If I teach anything in a Bible study now, it is about how to study. What one would call this is facilitating.
Typically, the group has not studied the text prior to the meeting. Before we jump into the method though, what are the benefits?
A positive of this format is that there is little to no pressure for group participants to pick up a new study. This is not necessarily because they do not want to or are not studying during the week. They may have other teaching or studying responsibilities. Therefore, they do not have as much time for intense study, or live a life too busy to complete anything outside of devotions and prayer.
A second advantage in this format is that the study seems much more organic. Another way of saying it is that the study seems less rehearsed and provides a more natural feel. Along this same line, new group members do not feel on the outside if they come in late.
One drawback is the study will take longer to complete. This is due to needing on the spot processing time, reading the text for those who have not read it during the week, and possibly being unable to move through the complete method for the agreed upon text in one week. The question remains though, “What does it look like in this format to study in a group?”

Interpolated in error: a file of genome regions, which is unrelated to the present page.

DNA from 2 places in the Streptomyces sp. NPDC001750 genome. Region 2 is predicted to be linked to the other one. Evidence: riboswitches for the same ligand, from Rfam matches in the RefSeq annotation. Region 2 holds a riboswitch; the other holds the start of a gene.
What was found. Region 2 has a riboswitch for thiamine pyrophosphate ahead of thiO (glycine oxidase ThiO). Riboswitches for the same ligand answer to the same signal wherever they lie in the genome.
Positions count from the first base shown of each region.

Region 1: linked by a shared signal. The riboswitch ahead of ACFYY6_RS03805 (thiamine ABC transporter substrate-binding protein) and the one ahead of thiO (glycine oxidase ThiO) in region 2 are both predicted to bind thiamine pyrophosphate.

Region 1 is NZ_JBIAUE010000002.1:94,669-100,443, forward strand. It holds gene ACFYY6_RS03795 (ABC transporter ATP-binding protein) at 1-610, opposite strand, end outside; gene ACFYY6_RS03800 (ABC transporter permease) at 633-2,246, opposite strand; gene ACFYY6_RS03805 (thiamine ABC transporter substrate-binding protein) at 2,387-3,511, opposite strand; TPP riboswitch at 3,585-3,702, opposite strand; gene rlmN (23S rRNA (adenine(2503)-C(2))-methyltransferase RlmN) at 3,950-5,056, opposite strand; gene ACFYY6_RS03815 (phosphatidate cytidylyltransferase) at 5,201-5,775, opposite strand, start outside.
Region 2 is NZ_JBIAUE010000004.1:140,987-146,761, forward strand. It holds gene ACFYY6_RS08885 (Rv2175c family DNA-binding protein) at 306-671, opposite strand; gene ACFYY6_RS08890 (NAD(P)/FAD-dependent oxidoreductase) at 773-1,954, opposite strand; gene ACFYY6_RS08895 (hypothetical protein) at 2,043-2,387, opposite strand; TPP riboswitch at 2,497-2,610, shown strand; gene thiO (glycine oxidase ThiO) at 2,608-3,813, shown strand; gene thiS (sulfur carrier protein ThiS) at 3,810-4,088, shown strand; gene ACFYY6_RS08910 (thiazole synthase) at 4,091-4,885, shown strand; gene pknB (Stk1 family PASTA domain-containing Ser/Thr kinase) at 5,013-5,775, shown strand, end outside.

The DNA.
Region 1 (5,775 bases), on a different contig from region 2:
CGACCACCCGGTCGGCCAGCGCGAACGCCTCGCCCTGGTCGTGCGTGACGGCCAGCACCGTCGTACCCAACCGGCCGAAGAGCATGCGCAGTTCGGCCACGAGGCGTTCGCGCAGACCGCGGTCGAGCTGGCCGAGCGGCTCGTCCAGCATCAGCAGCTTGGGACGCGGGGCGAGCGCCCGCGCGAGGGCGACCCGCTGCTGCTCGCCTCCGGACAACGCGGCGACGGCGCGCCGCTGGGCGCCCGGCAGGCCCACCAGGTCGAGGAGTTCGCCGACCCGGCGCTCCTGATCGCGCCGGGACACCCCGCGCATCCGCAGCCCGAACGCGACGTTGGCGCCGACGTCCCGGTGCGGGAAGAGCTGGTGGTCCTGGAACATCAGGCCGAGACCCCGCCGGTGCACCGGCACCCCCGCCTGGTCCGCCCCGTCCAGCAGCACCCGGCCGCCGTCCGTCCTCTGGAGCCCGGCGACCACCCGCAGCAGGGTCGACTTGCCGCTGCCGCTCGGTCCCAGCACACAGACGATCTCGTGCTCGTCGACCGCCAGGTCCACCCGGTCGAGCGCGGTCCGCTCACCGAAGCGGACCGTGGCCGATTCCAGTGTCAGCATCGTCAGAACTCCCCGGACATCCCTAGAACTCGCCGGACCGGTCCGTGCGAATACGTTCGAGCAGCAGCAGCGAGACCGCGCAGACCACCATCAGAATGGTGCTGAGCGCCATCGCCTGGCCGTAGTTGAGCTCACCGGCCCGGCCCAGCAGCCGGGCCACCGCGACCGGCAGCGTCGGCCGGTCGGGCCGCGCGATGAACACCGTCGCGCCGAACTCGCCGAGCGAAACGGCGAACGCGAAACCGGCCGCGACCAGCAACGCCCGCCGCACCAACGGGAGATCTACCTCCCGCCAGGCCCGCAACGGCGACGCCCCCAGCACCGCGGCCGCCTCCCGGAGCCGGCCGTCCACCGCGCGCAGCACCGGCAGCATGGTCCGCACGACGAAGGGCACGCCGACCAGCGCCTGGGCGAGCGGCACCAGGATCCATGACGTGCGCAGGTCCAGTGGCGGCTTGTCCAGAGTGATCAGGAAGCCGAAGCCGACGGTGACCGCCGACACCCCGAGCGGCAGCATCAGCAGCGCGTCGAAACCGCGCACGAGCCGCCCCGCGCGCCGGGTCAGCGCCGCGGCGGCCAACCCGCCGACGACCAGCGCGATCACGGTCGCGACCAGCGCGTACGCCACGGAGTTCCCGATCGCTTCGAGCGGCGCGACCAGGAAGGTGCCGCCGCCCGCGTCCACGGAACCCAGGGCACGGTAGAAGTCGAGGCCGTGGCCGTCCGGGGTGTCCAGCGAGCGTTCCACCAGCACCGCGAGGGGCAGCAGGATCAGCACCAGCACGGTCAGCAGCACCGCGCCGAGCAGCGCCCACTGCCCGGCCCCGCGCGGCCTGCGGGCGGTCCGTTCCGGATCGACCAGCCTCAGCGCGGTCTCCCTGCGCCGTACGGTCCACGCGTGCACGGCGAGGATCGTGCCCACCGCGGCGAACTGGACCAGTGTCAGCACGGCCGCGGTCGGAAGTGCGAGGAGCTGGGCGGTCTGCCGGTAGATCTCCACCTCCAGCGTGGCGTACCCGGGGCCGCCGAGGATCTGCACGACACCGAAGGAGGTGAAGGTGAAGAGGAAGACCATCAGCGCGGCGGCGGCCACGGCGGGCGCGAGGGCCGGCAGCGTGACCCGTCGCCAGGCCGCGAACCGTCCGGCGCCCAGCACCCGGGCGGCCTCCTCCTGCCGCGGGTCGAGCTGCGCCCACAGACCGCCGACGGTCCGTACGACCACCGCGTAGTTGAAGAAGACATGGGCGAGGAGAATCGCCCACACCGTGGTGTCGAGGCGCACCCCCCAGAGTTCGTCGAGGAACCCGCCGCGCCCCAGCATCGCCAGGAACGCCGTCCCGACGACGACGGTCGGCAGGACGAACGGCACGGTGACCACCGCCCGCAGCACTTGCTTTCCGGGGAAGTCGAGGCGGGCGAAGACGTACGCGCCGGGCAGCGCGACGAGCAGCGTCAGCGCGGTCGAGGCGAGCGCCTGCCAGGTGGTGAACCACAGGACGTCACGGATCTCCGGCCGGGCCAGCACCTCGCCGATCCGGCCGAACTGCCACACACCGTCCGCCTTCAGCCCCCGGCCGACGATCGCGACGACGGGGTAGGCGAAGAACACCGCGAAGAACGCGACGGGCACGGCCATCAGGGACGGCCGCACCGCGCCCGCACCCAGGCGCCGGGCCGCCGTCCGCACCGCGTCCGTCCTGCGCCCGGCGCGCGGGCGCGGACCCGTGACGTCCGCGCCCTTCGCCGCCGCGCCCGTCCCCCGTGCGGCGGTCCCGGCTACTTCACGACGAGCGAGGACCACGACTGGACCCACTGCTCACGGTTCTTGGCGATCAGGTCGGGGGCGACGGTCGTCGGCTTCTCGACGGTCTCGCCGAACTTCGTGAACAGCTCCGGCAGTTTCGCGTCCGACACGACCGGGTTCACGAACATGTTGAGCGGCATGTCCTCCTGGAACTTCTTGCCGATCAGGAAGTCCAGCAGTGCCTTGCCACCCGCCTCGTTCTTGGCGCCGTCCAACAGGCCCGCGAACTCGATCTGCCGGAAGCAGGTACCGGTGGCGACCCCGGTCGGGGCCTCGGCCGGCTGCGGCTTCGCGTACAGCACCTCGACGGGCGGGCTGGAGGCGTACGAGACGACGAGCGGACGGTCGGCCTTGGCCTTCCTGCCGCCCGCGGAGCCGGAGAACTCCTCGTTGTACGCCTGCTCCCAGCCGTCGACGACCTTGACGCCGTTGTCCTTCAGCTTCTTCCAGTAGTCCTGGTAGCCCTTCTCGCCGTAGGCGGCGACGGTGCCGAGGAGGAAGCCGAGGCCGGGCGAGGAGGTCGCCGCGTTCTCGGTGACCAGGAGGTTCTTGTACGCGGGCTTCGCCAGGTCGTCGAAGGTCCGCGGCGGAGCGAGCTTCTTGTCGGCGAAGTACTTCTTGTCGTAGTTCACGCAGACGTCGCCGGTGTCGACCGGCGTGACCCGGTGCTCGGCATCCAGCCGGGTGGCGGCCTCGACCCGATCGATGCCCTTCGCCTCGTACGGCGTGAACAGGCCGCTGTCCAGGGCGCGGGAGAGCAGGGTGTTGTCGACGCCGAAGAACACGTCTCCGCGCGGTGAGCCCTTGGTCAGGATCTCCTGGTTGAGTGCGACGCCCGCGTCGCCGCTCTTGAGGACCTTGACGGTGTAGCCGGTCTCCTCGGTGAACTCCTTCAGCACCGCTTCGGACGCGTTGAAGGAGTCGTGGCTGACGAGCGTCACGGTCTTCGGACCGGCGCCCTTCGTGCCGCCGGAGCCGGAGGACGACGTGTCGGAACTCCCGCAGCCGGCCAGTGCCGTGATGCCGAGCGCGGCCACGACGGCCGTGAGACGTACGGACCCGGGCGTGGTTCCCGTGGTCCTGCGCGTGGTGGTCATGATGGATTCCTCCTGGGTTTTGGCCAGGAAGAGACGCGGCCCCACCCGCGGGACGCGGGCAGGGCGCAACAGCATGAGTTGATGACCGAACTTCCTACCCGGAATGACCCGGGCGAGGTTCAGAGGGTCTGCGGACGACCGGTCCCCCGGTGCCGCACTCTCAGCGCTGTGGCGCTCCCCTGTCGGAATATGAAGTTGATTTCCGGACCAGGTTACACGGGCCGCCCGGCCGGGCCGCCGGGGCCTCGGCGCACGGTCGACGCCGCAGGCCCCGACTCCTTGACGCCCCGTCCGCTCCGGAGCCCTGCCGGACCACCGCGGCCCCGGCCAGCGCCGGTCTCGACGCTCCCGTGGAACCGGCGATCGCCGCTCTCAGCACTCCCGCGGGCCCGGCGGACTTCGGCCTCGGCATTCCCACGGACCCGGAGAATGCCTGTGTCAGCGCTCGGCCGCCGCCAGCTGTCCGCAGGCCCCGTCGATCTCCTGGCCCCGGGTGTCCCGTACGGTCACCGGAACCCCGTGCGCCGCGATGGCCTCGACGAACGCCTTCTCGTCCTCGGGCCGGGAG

What follows is a suggested schedule for a one-and-a-half-hour meeting, that may need adjusting due to time constraints.
Fifteen minutes to meet and catch up informally
Five Minutes on an Ice Breaker Question
Ten Minutes to Pray and Read the Text
Forty-Five Minutes to Answer the Method Questions
Fifteen Minutes for Conversational Prayer
I recommend reading a gospel (Matthew, Mark, Luke, or John) and use a series of questions. These questions address the Plot, Position, Patterns, Parallels, Problem, and Profit Headings. If inquiries come up prior to the Problem heading, then it is suggested to record the query and discuss it later. This prevents the study from stalling on difficult problems or getting off topic. Encourage questions but address them at the appropriate time.
The questions to ask are as follows:
What was the problem or point in this passage?
How was the problem resolved or how does the main point end?
Who resolved the problem?
What happened in the story before and after this?
What are the repeated words or ideas in this story?
Does the Bible talk about these ideas anywhere else?
Do you have any unanswered questions?
How does the main theme or point impact your life?
What is God calling to your heart about?
These questions could easily fill a well moderated hour of discussion. The facilitator will need to kindly guide the process and keep the group on track. I find that everyone always appreciates a good moderator!
Please share your positive and encouraging thoughts below on group Bible study?
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